A savvy writer knows how to use emotion without being blatant about it. Maybe it’s a subtle action, or a turn of phrase, or the subtext within a line of dialogue.
Find the way that works best to develop and advance the character both within their own story and the story overall.
I’ve mentioned before about my tendency to overwrite, which usually applies to both outline and actual pages. This time around with the pulpy adventure spec is no exception. There’s simply too much going on, so before the amount of material got too overwhelming, some significant editing was needed.
I don’t know how or why I do this, but sometimes there’ll be a scene or sequence that’s more or less a repeat of what’s already happened. Such was the case here. In the overall context of the story, the second one was more important, so thus began the great removal of the first one, along with reinforcing the connection between what came before it and the second one. It actually wasn’t too bad. It tightened up the story much more than anticipated and, in my opinion, kept that energetic momentum going.
My slightly unusual work schedule allows me to dedicate most of the early afternoon to writing, which is occasionally interspersed with some household chores. For this particular instance, it was laundry.
In some ways, I’ve been quite content with my progress, but there was something still nagging at me about it. Things felt…incomplete.
I was somewhere in the middle of that day’s writing session when the washing machine let me know the latest load was finished. While my body went through the motions of hanging stuff on the drying racks, my mind was barreling along a continuous stream of thought.
“What if THIS HAPPENED? Or THIS? Maybe I’m looking at this from the wrong angle. A lot of this has been about the protagonist. What about the antagonist? I don’t want them to come across as a mustache-twirling cartoon villain. Their goal seems too vague. Hey, I wrote a post about that. This is their plan, but why are they doing this? How about THIS? Hey, that’s not bad. Let’s take it one step further and make it THIS. Ooh! This would tie in perfectly to the rest of the story! Hmm. Would this make them see themselves as the hero? Whoa. It sure does. Hokey smokes, I think I’m onto something. I better write this down!”
And I did. It was like the satisfaction you’d get after finding the long-lost last piece of a jigsaw puzzle and snapping it into place. The more I thought about this, the more excited I got about implementing it. In fact, the editing/rewriting is already underway.
I cannot begin to explain what a surge of writing adrenaline (if there is such a thing) this created. There’s a line of dialogue in my western that even to this day still gives me chills. This new idea – same thing.
While all of this will no doubt push back the projected end date for having a completed first draft, this new development is totally worth it.
This is just another example of how inspiration really can strike when you least expect it. Embrace it when it does.
And if you’ve been sitting at your computer, frustrated that the words won’t come, maybe stepping away and doing something completely mundane might provide the solution you seek.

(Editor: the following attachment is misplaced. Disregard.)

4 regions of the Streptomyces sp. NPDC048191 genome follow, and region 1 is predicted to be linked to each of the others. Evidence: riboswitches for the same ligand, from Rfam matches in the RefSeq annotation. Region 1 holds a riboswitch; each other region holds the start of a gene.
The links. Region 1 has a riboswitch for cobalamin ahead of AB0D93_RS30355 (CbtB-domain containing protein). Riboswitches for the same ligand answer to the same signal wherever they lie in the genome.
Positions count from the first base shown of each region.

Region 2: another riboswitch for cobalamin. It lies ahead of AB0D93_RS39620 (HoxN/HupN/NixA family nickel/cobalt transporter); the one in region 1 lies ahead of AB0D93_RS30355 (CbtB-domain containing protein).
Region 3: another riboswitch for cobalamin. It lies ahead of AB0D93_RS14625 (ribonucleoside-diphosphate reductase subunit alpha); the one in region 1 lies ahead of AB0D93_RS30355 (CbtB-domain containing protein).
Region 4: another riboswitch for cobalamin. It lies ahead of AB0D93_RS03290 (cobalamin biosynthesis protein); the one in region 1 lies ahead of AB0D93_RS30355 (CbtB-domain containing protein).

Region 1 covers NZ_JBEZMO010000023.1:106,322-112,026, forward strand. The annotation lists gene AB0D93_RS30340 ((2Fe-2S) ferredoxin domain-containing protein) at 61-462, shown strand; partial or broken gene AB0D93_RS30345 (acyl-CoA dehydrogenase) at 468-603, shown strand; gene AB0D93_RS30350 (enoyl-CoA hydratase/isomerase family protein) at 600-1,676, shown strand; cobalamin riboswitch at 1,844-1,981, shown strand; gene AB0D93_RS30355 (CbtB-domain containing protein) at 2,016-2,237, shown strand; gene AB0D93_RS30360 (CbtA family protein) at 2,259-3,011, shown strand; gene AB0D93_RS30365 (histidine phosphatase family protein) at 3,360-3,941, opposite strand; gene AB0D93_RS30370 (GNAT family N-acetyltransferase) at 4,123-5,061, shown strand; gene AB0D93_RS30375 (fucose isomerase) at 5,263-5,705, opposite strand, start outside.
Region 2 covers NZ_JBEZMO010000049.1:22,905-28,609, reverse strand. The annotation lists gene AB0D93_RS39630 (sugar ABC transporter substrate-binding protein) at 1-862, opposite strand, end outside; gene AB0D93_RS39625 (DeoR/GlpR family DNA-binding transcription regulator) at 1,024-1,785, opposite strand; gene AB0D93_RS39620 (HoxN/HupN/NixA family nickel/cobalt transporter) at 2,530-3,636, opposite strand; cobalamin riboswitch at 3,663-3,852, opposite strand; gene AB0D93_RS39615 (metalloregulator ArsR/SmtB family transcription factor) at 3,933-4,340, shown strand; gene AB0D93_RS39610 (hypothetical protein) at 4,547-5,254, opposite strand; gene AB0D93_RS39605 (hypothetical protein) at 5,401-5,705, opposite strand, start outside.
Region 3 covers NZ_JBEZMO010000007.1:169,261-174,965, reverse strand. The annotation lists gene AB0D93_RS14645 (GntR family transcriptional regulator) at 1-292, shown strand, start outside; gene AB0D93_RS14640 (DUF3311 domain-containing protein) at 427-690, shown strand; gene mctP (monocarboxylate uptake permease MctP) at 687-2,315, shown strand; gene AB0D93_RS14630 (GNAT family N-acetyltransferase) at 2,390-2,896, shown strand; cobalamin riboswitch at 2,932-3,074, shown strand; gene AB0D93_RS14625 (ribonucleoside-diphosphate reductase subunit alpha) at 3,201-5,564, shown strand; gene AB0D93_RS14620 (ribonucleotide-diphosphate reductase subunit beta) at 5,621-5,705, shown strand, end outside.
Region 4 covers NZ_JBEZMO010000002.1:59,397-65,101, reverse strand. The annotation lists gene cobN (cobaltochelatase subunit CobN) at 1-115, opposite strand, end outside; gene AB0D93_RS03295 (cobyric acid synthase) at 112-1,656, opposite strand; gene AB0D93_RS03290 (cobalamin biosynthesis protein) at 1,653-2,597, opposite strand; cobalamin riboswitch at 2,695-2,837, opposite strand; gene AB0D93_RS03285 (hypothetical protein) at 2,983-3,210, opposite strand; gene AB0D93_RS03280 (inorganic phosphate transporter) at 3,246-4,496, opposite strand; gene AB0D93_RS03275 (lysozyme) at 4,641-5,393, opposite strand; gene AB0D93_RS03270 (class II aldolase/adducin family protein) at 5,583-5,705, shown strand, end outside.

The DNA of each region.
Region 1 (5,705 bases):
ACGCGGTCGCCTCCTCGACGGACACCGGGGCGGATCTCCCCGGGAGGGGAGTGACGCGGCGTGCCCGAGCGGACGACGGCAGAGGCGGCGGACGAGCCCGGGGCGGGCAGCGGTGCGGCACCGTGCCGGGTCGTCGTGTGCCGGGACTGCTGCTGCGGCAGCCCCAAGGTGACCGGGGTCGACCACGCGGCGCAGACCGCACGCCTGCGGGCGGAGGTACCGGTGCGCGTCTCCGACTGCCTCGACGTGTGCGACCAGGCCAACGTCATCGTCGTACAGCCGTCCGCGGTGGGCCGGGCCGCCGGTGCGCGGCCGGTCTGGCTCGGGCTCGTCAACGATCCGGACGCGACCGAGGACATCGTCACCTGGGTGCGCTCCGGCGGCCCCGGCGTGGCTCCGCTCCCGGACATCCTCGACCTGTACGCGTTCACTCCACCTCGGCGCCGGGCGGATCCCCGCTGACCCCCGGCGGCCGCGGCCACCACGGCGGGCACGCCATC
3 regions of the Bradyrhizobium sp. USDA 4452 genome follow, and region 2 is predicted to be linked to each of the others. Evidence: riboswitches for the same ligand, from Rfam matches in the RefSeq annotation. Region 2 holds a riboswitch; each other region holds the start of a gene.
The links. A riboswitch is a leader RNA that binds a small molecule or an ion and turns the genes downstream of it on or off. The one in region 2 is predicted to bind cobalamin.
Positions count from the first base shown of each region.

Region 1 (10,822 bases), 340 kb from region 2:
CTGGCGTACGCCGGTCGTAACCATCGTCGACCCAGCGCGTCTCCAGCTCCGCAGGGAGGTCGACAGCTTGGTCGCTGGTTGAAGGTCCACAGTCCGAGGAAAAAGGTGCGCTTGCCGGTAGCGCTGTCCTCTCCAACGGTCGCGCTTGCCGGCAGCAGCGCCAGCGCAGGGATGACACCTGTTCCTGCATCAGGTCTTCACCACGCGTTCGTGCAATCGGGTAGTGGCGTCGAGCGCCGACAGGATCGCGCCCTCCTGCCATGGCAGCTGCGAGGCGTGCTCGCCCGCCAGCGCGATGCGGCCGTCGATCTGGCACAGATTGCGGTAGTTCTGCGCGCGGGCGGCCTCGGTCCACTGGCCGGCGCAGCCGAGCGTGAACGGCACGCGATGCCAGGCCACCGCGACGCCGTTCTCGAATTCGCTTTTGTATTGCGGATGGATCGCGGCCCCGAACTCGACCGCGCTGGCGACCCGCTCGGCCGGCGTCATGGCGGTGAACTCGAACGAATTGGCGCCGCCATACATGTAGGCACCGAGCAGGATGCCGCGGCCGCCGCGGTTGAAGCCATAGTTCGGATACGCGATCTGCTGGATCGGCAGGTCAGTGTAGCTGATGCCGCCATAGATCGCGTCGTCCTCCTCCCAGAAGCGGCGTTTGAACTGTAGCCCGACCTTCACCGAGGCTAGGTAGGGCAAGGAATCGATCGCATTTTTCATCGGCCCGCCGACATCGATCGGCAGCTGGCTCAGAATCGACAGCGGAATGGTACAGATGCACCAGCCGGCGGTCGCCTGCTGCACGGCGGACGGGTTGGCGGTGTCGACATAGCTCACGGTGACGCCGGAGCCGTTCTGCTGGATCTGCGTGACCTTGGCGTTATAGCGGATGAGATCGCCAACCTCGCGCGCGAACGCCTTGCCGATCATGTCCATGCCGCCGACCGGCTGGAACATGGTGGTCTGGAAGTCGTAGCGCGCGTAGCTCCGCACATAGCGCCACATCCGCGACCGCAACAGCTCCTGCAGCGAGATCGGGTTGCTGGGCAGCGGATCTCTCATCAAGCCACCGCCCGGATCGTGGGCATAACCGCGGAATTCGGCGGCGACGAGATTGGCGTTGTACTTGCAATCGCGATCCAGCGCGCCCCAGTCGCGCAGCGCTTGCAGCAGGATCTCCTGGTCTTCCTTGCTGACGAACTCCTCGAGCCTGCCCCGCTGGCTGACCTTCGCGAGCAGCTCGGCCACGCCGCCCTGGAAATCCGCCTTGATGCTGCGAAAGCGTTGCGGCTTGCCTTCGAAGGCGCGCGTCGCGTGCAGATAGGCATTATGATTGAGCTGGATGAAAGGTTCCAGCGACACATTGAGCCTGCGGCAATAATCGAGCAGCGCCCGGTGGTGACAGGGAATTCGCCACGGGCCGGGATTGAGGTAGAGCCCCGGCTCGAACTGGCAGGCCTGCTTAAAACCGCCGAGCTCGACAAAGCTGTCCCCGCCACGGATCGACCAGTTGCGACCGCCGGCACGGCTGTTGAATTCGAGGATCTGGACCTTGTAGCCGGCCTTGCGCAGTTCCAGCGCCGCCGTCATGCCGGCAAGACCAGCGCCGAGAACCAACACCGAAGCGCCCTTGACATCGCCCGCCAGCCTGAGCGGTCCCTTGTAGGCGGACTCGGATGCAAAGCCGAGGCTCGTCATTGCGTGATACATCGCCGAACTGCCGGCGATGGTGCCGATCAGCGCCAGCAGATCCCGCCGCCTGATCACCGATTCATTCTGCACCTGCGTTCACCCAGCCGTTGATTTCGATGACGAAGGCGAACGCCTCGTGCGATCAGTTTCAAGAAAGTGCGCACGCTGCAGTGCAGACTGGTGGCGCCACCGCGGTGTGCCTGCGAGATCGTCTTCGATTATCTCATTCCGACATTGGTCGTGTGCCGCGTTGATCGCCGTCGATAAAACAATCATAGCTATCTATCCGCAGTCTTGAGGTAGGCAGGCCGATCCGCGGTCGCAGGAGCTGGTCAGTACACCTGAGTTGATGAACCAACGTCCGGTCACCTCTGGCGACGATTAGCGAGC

Plus, you’ll get the laundry out of the way, which is always good.
2017’s writing got off to a pleasantly rousing start with the commencement of the first draft of my latest project: the pulpy adventure spec.
Yep. After years of working on the outline, I finally decided to take the plunge and write the damned thing.
Seeing as how this is a genre near and dear to my heart, I dove into the opening sequence headfirst and just had at it, surpassing the original goal of completing at least 2 pages a day by two and a half times that amount. Add to that the 4 pages for yesterday, and that places me further ahead than anticipated. It’s not expected to maintain this kind of output on a daily basis, but no complaints so far.
That being said, upon reflection, the latest scene still leaves a little to be desired, so an impromptu rewrite is already being planned out and will be implemented straightaway.
A few alterations have also been made in regards to the overall writing process.
First, even though the outline needs to be rock-solid before starting on pages, the scene descriptions are sometimes a little vague. “Big fight happens!”, that sort of thing.
When that happens, the focus shifts to plotting out the beats of that particular scene. How do things play out so it tells the story and moves things forward? Is it accomplishing what it needs to? It’s quite helpful, and helps prevent a lot of frustration in trying to think up stuff on the spot.
Another is fully embracing the whole “just get it done” attitude. Write it down and move on. There’ll be time for all that fancy-pants editing and polishing stuff later. It’s also been noticed that sometimes the first idea is still the best.
And in what may be the most important development, seeing as how this is at its core my interpretation of the old pulp novels, I’m doing what I can do to really make it read that way. One could even argue that writing the western was just a warm-up exercise. The writing in this script might be a little more over the top than usual, but that could be exactly what it needs.
Even though it’s a screenplay, I take a certain pleasure in coloring things a slightly stronger shade of purple.
There’s no specific target deadline for completing this draft, but hopefully it won’t take too long. For now, I’m just enjoying the ride.